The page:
BlackSwan Mon 20-Jun-16 22:20:15

Our son had a histologically 'benign' tumour for which he had surgery and then proton beam therapy (radiation). 'Benign' is a misleading label for tumours which can recur in the brain. You're never off the hook.

For us, recurrences could cause blindness, untreatable insatiable hunger and obesity, additional hormone deficiencies (on top of what we deal with, which includes daily life saving medication multiple times a day). But once people hear 'benign' I think they believe we are 'lucky' - as though this is some kind of friendly tumour which is treated and dealt with. No such luck.

As it is you're less than a year out from diagnosis, so this is all quite fresh. It is almost 3 years since our son's diagnosis. I still think about it every day. His scans are now every 6 months. But we have had loads of appointments besides and hospital stays besides. I am ok when it's MRI time - but get pretty stressed before the results come back. If he says (at any point, even right after a good scan) that he has a headache, I feel paralysed by fear.

Life gets back to normal and slowly you adjust. I try not to take 'normality' for granted. When we are doing average things I remind myself how lucky we are. I remind myself there are kids in hospital enduring the unimaginable. I hope we are never there again.

Try to take things as they come. People who haven't been through this kind of thing can't really grasp what it's like. They see an apparently healthy kid, and they remember you saying it wasn't 'cancer' and they think you should keep it in perspective or something! Hate to say it, but I really feel that people have a limited capacity for empathy. And they find it a lot more easy to accept the awful things which have happened to you, because frankly it's not them.

Don't lose heart. I hope everything goes well for your daughter's upcoming scan. If you want to PM me please feel free.

ilovesun Tue 21-Jun-16 12:26:59

hi hackneyzoo she is doing well thanks and we have decided if her next scan has no change we will try for another. Cannot predict what would happen but I do want her to have a sibling. My work have been very supportive with time off I have taken and do for appointments and we also have family support if we ever needed it. I have been to one counselling session but she has since left the hospital so waiting for the replacement one to start. At least its a place to be honest and even repeat yourself without someone basically saying it will all be fine...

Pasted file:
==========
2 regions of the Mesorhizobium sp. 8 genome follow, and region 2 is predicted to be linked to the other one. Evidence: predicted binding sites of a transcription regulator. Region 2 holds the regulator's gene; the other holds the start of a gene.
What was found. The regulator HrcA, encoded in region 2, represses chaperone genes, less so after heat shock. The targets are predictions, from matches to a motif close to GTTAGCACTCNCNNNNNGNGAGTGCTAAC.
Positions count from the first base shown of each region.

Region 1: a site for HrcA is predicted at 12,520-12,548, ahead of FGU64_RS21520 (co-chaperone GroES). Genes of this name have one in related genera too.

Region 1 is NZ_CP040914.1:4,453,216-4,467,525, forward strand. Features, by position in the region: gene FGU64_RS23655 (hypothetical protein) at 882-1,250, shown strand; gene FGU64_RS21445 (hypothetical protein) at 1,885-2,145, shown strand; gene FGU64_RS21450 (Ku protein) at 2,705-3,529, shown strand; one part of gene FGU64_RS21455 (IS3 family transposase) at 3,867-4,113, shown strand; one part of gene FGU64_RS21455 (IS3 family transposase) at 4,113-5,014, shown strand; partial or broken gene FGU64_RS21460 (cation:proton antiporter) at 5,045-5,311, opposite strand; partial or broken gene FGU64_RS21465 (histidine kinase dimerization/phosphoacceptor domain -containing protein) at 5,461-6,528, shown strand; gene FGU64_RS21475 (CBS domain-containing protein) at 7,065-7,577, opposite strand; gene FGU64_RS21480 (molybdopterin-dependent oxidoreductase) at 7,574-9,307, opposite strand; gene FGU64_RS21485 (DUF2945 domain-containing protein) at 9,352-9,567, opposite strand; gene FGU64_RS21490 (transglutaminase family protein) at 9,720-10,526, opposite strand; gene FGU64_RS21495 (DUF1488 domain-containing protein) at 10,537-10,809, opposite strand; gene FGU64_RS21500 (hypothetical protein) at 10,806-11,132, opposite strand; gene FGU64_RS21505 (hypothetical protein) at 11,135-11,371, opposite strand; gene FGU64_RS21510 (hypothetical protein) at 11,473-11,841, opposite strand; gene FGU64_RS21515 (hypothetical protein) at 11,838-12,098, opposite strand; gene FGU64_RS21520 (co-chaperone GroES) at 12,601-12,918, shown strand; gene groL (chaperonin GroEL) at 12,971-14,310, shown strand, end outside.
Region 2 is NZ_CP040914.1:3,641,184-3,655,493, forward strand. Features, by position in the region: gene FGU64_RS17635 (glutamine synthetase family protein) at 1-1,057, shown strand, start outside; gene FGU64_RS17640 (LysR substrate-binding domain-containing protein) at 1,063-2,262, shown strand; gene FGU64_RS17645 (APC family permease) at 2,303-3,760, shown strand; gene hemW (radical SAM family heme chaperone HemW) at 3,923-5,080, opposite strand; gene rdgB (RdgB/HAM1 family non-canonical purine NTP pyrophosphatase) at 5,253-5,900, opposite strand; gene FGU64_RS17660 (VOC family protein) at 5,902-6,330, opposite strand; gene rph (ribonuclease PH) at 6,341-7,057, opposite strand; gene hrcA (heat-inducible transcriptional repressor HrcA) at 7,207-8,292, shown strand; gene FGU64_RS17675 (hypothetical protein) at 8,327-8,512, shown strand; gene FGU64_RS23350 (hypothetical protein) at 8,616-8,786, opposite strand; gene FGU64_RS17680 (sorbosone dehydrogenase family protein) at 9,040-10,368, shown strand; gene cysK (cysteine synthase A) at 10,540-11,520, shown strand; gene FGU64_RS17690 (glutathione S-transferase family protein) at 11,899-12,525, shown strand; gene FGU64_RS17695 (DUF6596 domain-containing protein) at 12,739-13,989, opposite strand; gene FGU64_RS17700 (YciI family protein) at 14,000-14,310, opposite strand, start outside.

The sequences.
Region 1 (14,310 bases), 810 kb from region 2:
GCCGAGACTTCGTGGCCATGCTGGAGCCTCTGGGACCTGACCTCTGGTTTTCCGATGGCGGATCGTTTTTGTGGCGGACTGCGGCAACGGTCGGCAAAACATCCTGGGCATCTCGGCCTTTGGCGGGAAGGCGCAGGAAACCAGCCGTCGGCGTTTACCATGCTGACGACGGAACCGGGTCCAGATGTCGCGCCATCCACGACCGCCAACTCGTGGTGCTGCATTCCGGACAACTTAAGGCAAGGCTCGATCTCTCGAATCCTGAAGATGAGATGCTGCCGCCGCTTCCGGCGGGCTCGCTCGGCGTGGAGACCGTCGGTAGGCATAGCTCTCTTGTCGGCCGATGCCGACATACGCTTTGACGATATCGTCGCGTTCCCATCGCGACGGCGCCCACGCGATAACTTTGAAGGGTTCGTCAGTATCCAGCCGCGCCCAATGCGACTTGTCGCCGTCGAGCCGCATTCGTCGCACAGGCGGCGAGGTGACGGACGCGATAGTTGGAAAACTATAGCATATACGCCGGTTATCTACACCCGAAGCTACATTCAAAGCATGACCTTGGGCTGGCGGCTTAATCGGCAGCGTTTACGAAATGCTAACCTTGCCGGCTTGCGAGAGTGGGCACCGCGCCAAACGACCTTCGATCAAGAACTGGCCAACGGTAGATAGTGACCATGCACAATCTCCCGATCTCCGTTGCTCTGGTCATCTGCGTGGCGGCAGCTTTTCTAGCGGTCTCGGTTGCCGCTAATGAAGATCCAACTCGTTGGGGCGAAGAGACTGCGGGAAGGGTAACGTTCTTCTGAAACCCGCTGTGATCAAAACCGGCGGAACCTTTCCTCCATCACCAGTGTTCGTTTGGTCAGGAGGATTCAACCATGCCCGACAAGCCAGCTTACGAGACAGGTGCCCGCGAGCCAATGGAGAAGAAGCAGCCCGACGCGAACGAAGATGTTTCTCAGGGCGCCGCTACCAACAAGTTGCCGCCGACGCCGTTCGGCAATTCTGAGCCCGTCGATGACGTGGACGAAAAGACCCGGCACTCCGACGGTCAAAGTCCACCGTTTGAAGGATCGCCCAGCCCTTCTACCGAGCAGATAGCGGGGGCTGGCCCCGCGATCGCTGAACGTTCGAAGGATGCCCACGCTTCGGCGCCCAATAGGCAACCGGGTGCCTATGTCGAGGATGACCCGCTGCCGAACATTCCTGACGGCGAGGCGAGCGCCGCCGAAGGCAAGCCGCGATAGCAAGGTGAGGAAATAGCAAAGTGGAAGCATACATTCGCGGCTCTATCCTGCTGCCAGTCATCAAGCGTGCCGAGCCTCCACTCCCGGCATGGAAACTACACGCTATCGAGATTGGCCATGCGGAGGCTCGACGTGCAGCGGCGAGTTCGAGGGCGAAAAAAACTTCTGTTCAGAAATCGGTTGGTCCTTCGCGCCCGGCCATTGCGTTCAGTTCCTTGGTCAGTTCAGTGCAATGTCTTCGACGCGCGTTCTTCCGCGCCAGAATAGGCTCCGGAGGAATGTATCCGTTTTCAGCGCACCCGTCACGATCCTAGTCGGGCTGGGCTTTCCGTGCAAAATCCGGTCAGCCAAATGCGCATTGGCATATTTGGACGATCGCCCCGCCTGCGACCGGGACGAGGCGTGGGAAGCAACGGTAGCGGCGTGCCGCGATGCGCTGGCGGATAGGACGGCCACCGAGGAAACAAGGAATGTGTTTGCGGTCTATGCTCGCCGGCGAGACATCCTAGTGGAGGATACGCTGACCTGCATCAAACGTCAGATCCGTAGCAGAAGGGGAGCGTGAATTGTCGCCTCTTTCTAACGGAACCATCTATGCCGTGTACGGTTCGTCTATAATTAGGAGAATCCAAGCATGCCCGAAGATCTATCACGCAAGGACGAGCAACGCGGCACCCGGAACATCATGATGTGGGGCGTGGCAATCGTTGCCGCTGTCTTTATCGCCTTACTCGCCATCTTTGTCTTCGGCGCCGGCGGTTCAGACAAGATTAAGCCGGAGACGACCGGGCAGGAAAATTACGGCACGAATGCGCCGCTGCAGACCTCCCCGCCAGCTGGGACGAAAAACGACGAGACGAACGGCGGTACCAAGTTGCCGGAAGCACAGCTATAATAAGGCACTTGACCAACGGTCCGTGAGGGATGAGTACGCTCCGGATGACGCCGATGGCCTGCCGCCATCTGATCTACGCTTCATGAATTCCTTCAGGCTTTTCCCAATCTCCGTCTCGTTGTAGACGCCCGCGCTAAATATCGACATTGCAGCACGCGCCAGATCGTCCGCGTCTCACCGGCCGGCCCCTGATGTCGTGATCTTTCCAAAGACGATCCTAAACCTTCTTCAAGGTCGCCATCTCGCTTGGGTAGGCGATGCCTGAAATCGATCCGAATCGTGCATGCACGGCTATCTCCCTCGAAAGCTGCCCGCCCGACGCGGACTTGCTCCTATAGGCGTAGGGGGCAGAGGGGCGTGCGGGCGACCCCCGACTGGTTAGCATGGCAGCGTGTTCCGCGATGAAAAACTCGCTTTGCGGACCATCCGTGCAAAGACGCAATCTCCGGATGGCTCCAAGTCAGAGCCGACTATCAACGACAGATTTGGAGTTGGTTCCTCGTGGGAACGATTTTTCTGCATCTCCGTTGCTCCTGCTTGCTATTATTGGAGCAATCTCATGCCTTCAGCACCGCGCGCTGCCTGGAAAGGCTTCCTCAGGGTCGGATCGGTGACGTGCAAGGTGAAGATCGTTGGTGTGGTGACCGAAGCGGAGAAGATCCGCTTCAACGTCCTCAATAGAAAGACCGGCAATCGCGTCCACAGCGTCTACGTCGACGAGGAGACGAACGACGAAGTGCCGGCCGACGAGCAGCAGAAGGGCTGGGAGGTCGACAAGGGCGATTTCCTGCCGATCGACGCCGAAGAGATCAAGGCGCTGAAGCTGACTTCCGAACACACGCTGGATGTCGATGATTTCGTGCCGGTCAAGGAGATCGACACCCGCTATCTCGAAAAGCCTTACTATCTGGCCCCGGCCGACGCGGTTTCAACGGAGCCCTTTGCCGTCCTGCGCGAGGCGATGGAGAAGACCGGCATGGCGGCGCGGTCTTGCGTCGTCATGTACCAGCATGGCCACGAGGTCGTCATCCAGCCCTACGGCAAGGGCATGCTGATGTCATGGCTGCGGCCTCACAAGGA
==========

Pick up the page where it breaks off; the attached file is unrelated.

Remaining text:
Blackswan I know its scary as benign in the terms of the brain just means the least aggressive and I know there is also a small % that change to more aggressive masses so that is a worry too. I met one family when we were in hopsital for DD op that had cut their friends and family out of their life as they were in such a bad place and sick of everyone telling them it would be ok etc. Which is a shame as they then had no support but their DD was critically ill and think they just wanted to get on with it themselves. Yes there is a level you can see other souls in the hospital going through worse and feel you are more fortunate but then I go to my brothers or sister in laws and spend time with their healthy children and realise we are going to have this worry for all DD childhood now.
Its so nice to hear other people at least feel similar and how you can get on with normality! Where did you get proton beam? Was that to shrink tumour? I also now see that different parts of the UK have different technologies and that people can travel abroad for treatment now which is something you never think of until you are in the world of the hospital and wards.
How do you PM??

BlackSwan Tue 21-Jun-16 20:11:14

Hi ilovesun, if you scroll to the top of the screen, and click on My Mumsnet, you will see your inbox. Have sent you a message.

Yes the proton was to shrink the tumour and thankfully it has done its job. No guarantee it won't return though, so keeping a watchful eye on the MRIs. The NHS funded our son's treatment in the USA. Will be forever grateful.

feelingmiffed Fri 24-Jun-16 12:29:57

Hi Ilove,

My son has an optic nerve glioma ( a low grade "benign" tumour) he was diagnosed in September 2014 and almost a year to the day he started chemo. He's currently on week 37 out of 81 so nearly half way there!

We're currently in hospital as DS had chemo yesterday.

Feel free to PM me smile

CharlieSierra Fri 24-Jun-16 12:40:13

Hi ilove my DD was diagnosed with a low grade cerebellar astrocytoma aged 4. She had surgery but they didn't manage to remove it all and it started to grow again. She had her second surgery aged 10. It's difficult, we had lots of opinions to weigh up and in the end we didn't opt for any further treatment, some specialists would have recommended radiotherapy. It takes time to come to terms with what has happened, what your child has gone through. I feel for anyone going through it. flowers DD is 28 now and getting married in a couple of weeks.